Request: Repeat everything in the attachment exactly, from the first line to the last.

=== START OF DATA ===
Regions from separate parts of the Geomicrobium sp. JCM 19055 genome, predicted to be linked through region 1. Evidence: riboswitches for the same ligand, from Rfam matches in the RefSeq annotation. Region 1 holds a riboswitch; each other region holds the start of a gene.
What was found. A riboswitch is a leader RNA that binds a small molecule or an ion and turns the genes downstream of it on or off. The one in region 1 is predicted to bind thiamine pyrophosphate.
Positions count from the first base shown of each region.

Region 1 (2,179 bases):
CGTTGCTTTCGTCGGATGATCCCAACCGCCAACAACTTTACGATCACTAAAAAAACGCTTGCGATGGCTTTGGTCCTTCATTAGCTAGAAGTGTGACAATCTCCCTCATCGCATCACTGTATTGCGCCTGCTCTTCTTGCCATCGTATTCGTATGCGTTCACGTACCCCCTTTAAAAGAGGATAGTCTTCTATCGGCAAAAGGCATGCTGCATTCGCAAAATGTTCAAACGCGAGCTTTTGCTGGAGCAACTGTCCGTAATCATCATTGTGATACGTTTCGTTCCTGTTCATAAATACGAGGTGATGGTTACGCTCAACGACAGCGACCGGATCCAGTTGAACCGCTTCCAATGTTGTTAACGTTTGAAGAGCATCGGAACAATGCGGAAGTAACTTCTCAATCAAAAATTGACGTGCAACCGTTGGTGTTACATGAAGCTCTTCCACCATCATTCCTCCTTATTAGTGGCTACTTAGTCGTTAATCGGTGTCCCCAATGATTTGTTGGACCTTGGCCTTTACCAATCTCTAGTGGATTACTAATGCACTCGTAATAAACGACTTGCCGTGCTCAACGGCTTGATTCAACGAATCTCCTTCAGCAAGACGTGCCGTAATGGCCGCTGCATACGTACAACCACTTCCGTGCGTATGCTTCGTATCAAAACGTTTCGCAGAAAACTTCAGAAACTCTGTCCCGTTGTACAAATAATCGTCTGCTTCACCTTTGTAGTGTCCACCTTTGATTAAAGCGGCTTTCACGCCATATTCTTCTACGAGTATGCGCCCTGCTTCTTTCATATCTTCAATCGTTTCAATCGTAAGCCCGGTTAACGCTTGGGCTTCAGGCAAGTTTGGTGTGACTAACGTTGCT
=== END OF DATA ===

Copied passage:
Regions from separate parts of the Geomicrobium sp. JCM 19055 genome, predicted to be linked through region 1. Evidence: riboswitches for the same ligand, from Rfam matches in the RefSeq annotation. Region 1 holds a riboswitch; each other region holds the start of a gene.
What was found. A riboswitch is a leader RNA that binds a small molecule or an ion and turns the genes downstream of it on or off. The one in region 1 is predicted to bind thiamine pyrophosphate.
Positions count from the first base shown of each region.

Region 1 (2,179 bases):
CGTTGCTTTCGTCGGATGATCCCAACCGCCAACAACTTTACGATCACTAAAAAAACGCTTGCGATGGCTTTGGTCCTTCATTAGCTAGAAGTGTGACAATCTCCCTCATCGCATCACTGTATTGCGCCTGCTCTTCTTGCCATCGTATTCGTATGCGTTCACGTACCCCCTTTAAAAGAGGATAGTCTTCTATCGGCAAAAGGCATGCTGCATTCGCAAAATGTTCAAACGCGAGCTTTTGCTGGAGCAACTGTCCGTAATCATCATTGTGATACGTTTCGTTCCTGTTCATAAATACGAGGTGATGGTTACGCTCAACGACAGCGACCGGATCCAGTTGAACCGCTTCCAATGTTGTTAACGTTTGAAGAGCATCGGAACAATGCGGAAGTAACTTCTCAATCAAAAATTGACGTGCAACCGTTGGTGTTACATGAAGCTCTTCCACCATCATTCCTCCTTATTAGTGGCTACTTAGTCGTTAATCGGTGTCCCCAATGATTTGTTGGACCTTGGCCTTTACCAATCTCTAGTGGATTACTAATGCACTCGTAATAAACGACTTGCCGTGCTCAACGGCTTGATTCAACGAATCTCCTTCAGCAAGACGTGCCGTAATGGCCGCTGCATACGTACAACCACTTCCGTGCGTATGCTTCGTATCAAAACGTTTCGCAGAAAACTTCAGAAACTCTGTCCCGTTGTACAAATAATCGTCTGCTTCACCTTTGTAGTGTCCACCTTTGATTAAAGCGGCTTTCACGCCATATTCTTCTACGAGTATGCGCCCTGCTTCTTTCATATCTTCAATCGTTTCAATCGTAAGCCCGGTTAACGCTTGGGCTTCAGGCAAGTTTGGTGTGACTAACGTTGCT